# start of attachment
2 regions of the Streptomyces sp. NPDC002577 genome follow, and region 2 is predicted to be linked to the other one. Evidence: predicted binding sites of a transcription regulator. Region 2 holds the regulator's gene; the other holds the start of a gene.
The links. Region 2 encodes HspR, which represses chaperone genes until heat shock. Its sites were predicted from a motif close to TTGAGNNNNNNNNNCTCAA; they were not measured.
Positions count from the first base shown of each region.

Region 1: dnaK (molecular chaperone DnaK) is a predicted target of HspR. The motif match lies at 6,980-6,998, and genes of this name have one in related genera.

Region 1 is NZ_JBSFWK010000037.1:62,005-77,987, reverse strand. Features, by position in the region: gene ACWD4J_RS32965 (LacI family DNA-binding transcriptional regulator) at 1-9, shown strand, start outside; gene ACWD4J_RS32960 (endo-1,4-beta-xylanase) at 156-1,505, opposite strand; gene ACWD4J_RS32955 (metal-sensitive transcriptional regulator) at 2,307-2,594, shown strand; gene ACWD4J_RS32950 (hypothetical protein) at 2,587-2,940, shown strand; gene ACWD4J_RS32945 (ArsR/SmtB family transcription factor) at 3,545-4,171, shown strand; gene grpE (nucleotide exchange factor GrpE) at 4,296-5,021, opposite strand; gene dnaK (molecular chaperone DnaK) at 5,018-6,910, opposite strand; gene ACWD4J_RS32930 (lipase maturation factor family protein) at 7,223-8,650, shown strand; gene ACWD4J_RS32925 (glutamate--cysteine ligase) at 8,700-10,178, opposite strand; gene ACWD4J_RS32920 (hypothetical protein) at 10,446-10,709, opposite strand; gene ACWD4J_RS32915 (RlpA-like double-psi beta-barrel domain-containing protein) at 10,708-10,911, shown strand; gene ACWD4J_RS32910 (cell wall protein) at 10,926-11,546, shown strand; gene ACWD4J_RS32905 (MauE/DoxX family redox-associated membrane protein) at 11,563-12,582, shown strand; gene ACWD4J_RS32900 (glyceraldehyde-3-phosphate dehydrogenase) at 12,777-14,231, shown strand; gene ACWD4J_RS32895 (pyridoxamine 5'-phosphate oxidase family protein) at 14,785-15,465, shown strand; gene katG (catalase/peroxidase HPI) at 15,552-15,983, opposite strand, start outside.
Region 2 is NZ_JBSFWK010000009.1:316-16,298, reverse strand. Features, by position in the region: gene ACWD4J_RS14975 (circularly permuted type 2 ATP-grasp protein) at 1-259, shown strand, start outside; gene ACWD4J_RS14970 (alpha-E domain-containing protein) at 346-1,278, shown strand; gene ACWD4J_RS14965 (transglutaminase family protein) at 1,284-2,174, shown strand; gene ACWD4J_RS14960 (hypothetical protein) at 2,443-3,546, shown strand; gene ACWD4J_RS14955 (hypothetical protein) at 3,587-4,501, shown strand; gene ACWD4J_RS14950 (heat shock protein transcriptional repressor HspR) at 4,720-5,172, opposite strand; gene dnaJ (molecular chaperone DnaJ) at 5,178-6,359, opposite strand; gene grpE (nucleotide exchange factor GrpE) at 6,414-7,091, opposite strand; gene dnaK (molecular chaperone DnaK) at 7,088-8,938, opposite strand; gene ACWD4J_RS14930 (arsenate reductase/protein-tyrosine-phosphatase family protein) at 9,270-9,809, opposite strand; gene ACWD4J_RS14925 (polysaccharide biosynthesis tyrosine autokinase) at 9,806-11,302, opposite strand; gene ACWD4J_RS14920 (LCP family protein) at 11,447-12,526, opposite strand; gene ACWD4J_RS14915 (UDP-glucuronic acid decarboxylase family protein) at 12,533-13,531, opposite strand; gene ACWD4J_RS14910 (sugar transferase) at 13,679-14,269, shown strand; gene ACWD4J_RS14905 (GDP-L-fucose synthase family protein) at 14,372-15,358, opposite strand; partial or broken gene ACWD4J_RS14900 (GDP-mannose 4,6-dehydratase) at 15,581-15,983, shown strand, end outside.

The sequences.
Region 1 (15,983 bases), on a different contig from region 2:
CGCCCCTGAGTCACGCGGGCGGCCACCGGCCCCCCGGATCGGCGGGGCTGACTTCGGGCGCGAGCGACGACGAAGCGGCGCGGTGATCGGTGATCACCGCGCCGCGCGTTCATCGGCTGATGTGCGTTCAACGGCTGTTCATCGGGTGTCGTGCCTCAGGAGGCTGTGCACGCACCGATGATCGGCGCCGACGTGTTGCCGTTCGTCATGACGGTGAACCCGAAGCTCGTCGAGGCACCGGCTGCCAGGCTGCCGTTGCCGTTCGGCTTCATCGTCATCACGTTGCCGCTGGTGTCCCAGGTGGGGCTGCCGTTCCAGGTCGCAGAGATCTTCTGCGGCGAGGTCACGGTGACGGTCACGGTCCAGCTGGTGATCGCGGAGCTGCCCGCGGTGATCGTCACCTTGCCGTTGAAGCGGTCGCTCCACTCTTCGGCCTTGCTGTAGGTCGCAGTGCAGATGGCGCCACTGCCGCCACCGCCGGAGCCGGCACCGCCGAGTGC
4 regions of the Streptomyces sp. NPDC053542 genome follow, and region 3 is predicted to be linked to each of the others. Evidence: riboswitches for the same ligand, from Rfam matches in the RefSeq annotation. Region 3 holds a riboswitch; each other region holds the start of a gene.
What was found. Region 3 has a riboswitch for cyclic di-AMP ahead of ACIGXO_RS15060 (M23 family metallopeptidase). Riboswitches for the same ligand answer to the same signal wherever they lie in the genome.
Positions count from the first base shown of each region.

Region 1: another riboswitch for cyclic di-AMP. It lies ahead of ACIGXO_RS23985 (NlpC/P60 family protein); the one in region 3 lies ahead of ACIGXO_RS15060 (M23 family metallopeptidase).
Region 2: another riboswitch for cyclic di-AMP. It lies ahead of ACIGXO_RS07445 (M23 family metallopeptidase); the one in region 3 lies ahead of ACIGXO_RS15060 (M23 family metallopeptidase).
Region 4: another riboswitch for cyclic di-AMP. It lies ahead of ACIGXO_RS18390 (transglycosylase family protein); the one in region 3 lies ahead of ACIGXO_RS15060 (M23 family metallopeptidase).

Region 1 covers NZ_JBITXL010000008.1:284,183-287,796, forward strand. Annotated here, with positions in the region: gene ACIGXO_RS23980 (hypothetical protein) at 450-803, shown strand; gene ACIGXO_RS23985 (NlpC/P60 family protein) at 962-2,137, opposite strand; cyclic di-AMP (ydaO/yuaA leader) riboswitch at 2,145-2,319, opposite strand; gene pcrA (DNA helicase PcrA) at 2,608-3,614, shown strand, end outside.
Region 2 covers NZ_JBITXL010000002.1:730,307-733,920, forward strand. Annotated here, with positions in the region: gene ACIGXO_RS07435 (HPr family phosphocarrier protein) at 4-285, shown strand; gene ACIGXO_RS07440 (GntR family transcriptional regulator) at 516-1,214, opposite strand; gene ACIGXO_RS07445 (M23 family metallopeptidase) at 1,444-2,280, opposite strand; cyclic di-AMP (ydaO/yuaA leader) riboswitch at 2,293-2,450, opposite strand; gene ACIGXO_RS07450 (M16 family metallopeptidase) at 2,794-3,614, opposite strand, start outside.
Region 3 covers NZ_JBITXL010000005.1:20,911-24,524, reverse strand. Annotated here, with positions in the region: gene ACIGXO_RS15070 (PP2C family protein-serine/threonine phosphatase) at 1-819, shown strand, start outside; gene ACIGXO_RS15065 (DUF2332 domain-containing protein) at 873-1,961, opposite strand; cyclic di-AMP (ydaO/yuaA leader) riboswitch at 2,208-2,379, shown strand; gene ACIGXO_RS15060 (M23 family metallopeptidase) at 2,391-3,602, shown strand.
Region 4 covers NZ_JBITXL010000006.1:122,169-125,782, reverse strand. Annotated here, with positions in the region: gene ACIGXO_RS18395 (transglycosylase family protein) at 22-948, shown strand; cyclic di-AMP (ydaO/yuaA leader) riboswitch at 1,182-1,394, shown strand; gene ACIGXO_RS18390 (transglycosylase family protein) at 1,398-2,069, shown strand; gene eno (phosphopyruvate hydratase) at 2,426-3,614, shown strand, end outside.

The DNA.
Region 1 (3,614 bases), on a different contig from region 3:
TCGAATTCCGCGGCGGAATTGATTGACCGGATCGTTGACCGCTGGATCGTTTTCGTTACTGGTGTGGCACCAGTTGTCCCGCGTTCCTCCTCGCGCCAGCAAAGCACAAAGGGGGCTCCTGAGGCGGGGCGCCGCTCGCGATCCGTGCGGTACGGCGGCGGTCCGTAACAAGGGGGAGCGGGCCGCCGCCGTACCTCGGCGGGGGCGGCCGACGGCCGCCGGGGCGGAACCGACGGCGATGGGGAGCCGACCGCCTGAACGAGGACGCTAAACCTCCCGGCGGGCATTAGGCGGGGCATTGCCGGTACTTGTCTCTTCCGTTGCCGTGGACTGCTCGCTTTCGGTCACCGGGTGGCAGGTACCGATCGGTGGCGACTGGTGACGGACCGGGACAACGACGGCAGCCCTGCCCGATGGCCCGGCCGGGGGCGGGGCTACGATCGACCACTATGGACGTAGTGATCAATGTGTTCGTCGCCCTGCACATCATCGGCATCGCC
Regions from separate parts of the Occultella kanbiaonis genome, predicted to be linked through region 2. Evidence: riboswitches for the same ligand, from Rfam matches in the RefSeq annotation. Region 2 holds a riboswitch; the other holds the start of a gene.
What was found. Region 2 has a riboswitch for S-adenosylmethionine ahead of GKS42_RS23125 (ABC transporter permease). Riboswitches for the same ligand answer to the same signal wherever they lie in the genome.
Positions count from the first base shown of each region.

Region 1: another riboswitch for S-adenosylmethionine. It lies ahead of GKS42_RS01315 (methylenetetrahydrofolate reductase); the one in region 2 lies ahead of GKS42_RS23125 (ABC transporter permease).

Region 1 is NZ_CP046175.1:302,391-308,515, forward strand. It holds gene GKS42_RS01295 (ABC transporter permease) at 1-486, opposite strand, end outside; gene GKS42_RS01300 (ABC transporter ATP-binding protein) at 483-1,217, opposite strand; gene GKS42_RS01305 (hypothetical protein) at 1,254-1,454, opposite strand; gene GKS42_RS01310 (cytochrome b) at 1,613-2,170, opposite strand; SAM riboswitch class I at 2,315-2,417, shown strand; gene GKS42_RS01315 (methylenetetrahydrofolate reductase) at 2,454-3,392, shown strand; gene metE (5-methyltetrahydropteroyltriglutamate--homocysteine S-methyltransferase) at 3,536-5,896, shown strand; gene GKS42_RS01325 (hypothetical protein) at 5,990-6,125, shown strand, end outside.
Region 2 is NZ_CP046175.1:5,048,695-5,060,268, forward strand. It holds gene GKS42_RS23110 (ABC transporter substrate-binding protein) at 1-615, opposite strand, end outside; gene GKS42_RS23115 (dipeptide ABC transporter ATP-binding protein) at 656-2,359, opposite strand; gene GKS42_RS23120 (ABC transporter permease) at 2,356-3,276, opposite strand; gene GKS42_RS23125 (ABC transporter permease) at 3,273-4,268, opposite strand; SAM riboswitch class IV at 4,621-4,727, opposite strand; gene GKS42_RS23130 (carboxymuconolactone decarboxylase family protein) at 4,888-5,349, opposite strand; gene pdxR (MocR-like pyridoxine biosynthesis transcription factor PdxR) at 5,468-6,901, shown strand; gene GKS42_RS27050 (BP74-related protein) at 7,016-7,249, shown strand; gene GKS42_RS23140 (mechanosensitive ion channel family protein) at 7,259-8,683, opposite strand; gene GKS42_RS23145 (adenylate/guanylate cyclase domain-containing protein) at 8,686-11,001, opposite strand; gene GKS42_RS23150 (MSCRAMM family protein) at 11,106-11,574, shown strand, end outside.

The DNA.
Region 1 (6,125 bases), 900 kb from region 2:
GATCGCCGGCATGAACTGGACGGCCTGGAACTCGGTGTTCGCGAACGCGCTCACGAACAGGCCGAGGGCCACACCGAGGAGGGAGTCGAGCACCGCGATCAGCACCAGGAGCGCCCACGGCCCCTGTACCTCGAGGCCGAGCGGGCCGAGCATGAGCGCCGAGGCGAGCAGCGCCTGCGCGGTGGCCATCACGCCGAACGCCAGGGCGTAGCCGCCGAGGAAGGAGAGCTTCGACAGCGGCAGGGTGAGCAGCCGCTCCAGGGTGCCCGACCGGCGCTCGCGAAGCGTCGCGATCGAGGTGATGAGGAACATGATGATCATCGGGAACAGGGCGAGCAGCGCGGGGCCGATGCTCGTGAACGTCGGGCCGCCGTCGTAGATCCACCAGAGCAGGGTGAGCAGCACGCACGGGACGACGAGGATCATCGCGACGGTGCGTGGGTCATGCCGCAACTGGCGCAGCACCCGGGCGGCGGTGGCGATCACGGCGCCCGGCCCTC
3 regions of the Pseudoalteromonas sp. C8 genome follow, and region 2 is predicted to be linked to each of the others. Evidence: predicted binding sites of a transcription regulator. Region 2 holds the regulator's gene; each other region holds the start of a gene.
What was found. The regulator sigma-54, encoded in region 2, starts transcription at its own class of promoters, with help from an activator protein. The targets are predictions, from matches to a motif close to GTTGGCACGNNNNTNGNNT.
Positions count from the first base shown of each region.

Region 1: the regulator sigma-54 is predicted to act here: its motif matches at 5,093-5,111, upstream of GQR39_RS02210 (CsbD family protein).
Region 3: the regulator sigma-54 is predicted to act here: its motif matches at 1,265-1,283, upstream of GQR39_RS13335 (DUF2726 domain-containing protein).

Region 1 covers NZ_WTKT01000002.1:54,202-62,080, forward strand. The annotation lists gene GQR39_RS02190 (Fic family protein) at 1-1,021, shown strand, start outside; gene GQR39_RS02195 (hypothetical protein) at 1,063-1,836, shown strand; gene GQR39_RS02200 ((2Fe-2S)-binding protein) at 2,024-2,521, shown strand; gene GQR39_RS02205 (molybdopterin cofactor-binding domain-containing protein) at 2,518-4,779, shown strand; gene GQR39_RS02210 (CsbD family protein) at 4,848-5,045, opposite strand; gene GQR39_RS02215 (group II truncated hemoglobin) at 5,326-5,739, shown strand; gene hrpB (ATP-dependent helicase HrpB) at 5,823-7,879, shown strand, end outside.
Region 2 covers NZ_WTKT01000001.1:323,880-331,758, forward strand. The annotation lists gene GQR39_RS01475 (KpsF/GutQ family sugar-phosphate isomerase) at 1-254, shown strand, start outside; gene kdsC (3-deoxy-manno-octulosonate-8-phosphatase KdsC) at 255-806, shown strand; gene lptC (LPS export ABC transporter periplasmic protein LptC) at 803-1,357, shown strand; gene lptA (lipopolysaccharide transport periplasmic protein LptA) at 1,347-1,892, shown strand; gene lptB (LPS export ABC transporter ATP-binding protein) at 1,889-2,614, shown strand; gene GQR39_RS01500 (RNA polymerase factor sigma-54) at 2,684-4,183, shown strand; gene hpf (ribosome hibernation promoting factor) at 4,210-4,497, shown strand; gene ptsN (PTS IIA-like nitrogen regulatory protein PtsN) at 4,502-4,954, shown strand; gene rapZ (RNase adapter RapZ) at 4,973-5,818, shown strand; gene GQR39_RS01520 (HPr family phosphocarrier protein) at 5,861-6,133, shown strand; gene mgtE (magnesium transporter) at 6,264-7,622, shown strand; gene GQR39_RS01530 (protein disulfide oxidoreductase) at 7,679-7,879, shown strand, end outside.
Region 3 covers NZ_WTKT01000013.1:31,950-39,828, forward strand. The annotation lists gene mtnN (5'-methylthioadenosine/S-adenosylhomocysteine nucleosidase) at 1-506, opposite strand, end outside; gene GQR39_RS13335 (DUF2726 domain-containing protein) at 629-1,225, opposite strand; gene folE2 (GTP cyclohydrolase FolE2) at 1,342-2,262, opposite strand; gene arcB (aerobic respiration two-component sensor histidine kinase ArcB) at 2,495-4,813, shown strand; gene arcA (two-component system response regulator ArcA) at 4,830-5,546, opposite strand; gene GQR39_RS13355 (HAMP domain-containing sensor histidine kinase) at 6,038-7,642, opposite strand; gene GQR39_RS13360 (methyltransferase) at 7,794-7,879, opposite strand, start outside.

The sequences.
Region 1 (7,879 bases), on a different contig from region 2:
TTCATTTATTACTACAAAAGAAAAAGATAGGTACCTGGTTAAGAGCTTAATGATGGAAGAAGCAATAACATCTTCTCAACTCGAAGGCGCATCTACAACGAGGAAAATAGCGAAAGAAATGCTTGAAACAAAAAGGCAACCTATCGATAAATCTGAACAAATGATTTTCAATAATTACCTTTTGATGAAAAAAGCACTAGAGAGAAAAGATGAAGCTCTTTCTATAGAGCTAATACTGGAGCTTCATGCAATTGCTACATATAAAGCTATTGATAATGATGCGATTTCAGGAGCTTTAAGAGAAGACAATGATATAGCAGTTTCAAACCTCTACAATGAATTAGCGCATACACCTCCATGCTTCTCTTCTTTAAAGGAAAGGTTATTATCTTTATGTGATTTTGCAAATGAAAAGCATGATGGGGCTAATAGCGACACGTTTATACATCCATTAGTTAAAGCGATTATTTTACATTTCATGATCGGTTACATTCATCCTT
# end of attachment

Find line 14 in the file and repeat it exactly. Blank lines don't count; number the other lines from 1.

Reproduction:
Region 2: another riboswitch for cyclic di-AMP. It lies ahead of ACIGXO_RS07445 (M23 family metallopeptidase); the one in region 3 lies ahead of ACIGXO_RS15060 (M23 family metallopeptidase).